Frank Robertson on approach, with Attractive Hazar...
Wet start of first pitch. Dry start is 10 feet to...
Start of second step of first pitch. This is the c...
Looking down from top of first pitch.
Top of first step in first pitch.
Looking up start of of second pitch.
Noah McKelvin on 2nd pitch, photo by Eric Wellborn...
Close up of 1st 2nd and 3rd pitch.
Photo by Mike ...
Simul-rapping the first step of the first pitch. T...
Garrett on first step of first pitch, D5.
Garrett starting crux of route. Second step of fir...
Eric Wright starting 2nd pitch.
Eric Wright second pitch.
Garrett starting pitch 3.
Top of pitch 4.
Eric leading pitch 5.
I am passing what is left o...
Garrett leading pitch 6. The crux of the upper hal...
Eric Wellborn's boot and Noah McKelvin belaying pi...
Garrett belaying at the top of pitch 6.
Top of pitch 6. Garrett warm, happy, and getting c...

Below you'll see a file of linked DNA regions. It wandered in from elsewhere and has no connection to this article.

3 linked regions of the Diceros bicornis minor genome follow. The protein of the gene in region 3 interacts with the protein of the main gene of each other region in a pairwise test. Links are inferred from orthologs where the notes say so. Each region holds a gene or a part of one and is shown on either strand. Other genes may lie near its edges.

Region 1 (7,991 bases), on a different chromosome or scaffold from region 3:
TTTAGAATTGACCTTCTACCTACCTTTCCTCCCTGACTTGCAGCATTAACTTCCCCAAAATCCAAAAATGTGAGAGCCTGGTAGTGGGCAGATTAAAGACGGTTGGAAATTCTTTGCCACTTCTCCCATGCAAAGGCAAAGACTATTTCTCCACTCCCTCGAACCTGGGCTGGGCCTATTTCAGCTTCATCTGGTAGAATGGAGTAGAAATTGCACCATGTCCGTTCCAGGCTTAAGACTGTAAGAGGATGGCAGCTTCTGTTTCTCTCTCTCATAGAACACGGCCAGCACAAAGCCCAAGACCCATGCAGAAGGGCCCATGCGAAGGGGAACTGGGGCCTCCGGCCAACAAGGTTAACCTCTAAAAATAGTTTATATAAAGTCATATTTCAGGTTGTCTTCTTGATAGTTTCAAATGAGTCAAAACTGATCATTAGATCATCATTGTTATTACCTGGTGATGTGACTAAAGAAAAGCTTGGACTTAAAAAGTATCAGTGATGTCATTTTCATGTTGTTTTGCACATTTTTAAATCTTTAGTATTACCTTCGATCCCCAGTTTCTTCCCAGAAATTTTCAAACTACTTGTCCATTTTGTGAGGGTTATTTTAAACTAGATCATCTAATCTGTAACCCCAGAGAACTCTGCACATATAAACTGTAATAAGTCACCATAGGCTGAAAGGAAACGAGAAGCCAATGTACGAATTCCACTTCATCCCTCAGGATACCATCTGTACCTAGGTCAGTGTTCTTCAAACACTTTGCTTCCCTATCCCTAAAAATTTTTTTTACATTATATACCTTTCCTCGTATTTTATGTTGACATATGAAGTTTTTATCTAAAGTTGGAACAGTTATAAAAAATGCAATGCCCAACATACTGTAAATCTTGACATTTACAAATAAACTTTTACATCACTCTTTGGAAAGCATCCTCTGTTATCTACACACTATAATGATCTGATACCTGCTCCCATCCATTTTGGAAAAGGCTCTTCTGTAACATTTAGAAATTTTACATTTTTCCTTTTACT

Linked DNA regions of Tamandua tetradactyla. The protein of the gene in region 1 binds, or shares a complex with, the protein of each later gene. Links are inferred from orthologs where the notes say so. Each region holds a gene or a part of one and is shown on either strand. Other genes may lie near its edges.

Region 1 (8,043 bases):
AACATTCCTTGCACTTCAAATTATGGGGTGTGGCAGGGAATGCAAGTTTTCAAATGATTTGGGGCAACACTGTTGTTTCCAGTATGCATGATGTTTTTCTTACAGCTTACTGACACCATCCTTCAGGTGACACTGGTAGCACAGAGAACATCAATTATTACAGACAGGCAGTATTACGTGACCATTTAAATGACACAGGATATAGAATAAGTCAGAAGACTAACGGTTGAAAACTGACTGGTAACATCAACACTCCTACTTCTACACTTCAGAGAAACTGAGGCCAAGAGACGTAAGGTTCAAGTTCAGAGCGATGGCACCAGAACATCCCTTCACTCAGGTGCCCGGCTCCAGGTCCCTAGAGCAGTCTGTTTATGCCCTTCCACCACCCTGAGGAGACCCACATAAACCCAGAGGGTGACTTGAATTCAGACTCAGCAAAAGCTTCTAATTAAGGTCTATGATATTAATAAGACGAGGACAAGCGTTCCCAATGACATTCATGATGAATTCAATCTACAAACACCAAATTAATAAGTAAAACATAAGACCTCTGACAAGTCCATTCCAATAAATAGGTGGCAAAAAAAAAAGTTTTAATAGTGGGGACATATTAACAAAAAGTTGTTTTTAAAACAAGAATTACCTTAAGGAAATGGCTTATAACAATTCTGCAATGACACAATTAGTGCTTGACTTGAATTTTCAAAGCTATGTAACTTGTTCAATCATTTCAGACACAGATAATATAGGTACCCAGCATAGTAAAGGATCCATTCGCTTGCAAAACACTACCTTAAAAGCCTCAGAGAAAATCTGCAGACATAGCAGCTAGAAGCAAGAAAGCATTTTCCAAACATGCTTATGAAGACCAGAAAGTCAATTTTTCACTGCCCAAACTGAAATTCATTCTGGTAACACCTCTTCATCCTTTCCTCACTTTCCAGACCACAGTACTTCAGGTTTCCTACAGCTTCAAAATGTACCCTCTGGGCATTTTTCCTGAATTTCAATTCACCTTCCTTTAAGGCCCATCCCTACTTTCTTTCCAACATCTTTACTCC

Half way through pitch 7. One more to go and we ar...
BETA PHOTO: Eduardo Ibaņez starting the second pitch of Attrac...
BETA PHOTO: Eduardo Ibaņez leading the fifth pitch. We found a...
BETA PHOTO: This is where we found those explosive holds we re...
BETA PHOTO: Belaying from top of pitch 7 looking down, Santiag...
BETA PHOTO: There was a lot of snow accumulation at the top an...
The crew from left to right: Santiago Ibaņez, myse...
Crux of second pitch.
Photo by Garrett R.
First step in first pitch as well as approach gull...
Don Carlos et sus comentarios.
Early May after melt thaw cycle:
Top of third pit...
Entire first pitch, with wet start. Our fixed rope...
|Comments on Attractive Hazard
|By Bryan Gilmore|
From: Your Mama
Jan 14, 2013